According to Bloomberg, Enbridge Inc., Tesoro Corp., and True companies all won the approval of the Federal Energy Regulatory Commission to refuse oil that had high levels of hydrogen sulfide, a highly flammable gas that can be a byproduct of oil production, after they started seeing oil with concentrations tens and even hundreds of times higher than what regulators have deemed safe for exposure. The danger of these elevated levels of gas in the oil was thrown into stark relief on July 6, when an unmanned, runaway train crashed carrying 72 cars of oil. Five of them exploded, killing 47.

via Exploding Oil Sparks Concerns From Railway and Pipeline Companies | Mother Jones.



Texas Oilfield Town Runs Out of Water
June 7, 2013, 09:23
Filed under: Uncategorized | Tags: , , , , ,

Yeah, that’s what happens.

Barnhart, a small community in West Texas, has run out of water.

[…]

About 30 communities statewide could run out of water by the end of the year, according to a list compiled by the Texas Commission on Environmental Quality.

via West Texas Oilfield Town Runs Out of Water | The Texas Tribune.



Track Record

Via Kurt Cobb in the CS Monitor:

Back in the year 2000, the IEA divined that by 2010, liquid fuel production worldwide would reach 95.8 million barrels per day (mbpd). The actual 2010 number was 87.1 mbpd. The agency further forecast an average daily oil price of $28.25 per barrel (adjusted for inflation). The actual average daily price of oil traded on the New York Mercantile Exchange in 2010 was $79.61

[…]

So, what made the IEA so sanguine about oil supply growth in the year 2000? It cited the revolution taking place in deepwater drilling technology which was expected to allow the extraction of oil supplies ample for the world’s needs for decades to come. But, deepwater drilling has turned out to be more challenging than anticipated and has not produced the bounty the IEA imagined it would. …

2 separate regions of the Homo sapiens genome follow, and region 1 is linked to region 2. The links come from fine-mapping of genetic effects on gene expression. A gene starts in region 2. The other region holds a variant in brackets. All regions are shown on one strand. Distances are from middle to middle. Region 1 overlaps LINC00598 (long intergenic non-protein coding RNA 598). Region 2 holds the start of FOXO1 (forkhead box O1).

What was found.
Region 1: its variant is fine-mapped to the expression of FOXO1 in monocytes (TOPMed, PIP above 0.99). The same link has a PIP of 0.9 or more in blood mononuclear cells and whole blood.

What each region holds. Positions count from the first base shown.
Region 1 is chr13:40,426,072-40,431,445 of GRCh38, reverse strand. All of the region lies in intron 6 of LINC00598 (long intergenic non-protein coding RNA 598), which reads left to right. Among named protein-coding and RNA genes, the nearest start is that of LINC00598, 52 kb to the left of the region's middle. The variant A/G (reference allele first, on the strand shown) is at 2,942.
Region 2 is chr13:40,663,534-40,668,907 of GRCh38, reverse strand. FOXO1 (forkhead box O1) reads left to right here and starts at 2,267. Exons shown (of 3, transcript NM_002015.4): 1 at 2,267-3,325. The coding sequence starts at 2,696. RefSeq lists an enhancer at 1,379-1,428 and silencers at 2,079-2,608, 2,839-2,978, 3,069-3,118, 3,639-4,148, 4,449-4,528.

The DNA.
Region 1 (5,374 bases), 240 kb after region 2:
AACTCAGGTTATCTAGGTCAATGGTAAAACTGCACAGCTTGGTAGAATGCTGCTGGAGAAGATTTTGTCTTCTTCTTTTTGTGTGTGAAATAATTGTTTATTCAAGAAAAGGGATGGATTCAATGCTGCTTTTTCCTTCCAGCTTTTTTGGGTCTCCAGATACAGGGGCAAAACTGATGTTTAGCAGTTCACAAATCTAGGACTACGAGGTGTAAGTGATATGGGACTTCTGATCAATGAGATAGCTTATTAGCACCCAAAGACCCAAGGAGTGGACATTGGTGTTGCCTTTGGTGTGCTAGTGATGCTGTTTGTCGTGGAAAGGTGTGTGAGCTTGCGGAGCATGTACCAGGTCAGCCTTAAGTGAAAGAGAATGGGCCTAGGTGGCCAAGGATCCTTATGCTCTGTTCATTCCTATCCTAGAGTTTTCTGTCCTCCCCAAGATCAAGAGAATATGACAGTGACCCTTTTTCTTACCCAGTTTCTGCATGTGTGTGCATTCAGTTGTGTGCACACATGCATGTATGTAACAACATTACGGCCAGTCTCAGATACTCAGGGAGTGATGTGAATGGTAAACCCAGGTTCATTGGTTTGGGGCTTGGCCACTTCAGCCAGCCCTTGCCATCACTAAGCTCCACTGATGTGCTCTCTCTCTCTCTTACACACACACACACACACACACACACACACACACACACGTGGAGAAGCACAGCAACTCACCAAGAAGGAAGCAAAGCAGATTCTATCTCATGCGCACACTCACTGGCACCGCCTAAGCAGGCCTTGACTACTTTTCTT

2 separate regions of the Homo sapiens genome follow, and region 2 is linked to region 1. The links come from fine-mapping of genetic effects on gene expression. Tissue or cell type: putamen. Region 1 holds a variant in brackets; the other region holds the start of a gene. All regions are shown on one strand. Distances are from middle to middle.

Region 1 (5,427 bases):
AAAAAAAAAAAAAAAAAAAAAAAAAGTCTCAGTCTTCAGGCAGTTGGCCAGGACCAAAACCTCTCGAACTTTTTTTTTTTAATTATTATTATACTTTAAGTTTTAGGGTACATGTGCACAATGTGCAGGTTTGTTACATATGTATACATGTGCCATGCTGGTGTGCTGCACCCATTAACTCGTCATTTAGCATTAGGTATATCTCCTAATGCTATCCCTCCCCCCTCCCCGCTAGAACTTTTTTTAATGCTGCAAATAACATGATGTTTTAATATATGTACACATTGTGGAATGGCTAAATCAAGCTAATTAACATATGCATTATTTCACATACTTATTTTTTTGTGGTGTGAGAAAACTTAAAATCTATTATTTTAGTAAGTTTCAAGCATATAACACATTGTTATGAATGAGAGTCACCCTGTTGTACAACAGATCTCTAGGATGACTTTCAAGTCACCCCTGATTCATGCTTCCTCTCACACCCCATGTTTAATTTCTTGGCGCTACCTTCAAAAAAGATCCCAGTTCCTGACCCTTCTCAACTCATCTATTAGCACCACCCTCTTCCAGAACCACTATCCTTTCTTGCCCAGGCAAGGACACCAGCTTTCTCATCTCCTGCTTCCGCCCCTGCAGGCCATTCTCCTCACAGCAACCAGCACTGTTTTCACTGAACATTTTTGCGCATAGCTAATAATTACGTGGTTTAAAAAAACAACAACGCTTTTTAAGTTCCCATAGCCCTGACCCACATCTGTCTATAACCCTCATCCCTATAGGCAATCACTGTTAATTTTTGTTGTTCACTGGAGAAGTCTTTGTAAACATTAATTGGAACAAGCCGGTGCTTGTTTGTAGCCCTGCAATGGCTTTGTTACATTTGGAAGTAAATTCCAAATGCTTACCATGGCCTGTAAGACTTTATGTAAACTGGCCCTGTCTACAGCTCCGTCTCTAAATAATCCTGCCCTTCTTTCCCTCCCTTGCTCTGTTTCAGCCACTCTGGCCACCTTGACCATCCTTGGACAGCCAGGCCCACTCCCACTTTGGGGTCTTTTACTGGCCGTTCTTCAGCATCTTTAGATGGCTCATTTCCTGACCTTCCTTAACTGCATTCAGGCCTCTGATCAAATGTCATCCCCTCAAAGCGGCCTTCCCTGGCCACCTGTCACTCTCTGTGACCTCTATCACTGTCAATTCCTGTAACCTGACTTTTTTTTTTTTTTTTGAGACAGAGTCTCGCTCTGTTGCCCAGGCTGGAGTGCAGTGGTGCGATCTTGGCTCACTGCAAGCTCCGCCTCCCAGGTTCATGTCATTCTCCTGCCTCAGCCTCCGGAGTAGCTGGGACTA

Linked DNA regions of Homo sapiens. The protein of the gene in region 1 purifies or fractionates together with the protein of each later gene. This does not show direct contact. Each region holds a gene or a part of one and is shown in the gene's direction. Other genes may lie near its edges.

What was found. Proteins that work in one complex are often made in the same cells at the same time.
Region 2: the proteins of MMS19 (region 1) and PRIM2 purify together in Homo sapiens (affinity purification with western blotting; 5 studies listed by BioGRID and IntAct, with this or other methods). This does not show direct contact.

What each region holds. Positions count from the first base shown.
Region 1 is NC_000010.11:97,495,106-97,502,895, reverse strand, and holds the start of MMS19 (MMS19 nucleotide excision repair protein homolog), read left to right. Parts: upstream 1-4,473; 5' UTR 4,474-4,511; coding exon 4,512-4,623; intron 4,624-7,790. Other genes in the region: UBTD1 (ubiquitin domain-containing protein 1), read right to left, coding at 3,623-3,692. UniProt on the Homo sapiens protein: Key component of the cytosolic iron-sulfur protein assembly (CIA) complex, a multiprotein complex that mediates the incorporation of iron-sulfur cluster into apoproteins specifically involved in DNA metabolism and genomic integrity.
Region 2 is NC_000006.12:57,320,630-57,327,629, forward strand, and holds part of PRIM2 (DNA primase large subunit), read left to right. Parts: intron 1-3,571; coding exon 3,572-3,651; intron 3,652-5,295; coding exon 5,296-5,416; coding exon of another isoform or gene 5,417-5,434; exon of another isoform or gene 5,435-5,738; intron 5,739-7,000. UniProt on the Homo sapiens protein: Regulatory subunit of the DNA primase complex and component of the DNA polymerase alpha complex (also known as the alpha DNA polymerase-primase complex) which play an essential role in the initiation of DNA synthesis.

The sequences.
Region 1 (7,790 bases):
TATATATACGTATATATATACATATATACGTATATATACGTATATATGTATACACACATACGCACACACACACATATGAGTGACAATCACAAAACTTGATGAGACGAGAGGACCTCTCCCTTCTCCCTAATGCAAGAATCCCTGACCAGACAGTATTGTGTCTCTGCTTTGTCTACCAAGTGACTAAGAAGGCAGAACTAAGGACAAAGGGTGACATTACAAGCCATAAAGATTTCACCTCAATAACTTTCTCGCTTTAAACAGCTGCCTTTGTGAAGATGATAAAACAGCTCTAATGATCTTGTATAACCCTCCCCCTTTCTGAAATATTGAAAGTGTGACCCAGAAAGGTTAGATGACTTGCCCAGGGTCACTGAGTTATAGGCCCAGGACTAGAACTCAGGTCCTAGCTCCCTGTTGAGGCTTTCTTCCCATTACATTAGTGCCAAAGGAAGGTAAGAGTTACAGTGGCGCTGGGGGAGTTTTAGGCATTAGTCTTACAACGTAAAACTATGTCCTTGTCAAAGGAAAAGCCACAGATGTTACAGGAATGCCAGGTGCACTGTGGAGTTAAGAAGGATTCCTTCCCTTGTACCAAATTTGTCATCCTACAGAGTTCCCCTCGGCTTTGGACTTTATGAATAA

via When oil forecasts get it wrong – CSMonitor.com.



NPR repeats false fracking narratives

As NPR’s Tom Gjelten reports:

“Petroleum engineers have always known about the untapped underground oil in the United States, but it was unreachable, trapped in tight shale rock. Then the engineers figured out how to crack the rock. Hydraulic fracturing — fracking — got that ‘tight oil’ finally flowing in places like North Dakota.”

via Huge Boost In U.S. Oil Output Set To Transform Global Market : The Two-Way : NPR.

Wrong, Tom. The tight oil has been ‘reachable’ for several decades, it was just such an expensive process that it made no sense to do it when oil was cheap — a money-losing proposition. Now, all the cheap oil is gone, and out comes the ‘unconventional’ oil.

Gjelten also said that the decline in oil consumption in the US was due to efficiency (check the VMT chart Tom). There was no mention of depletion of existing fields, or the striking decline rate of fracked shale wells. And he reported that cheaper oil is just over the horizon.

Would it hurt Mr. Gjelten to do just a tiny bit of research on the topic of his reports so he doesn’t sound like a complete idiot?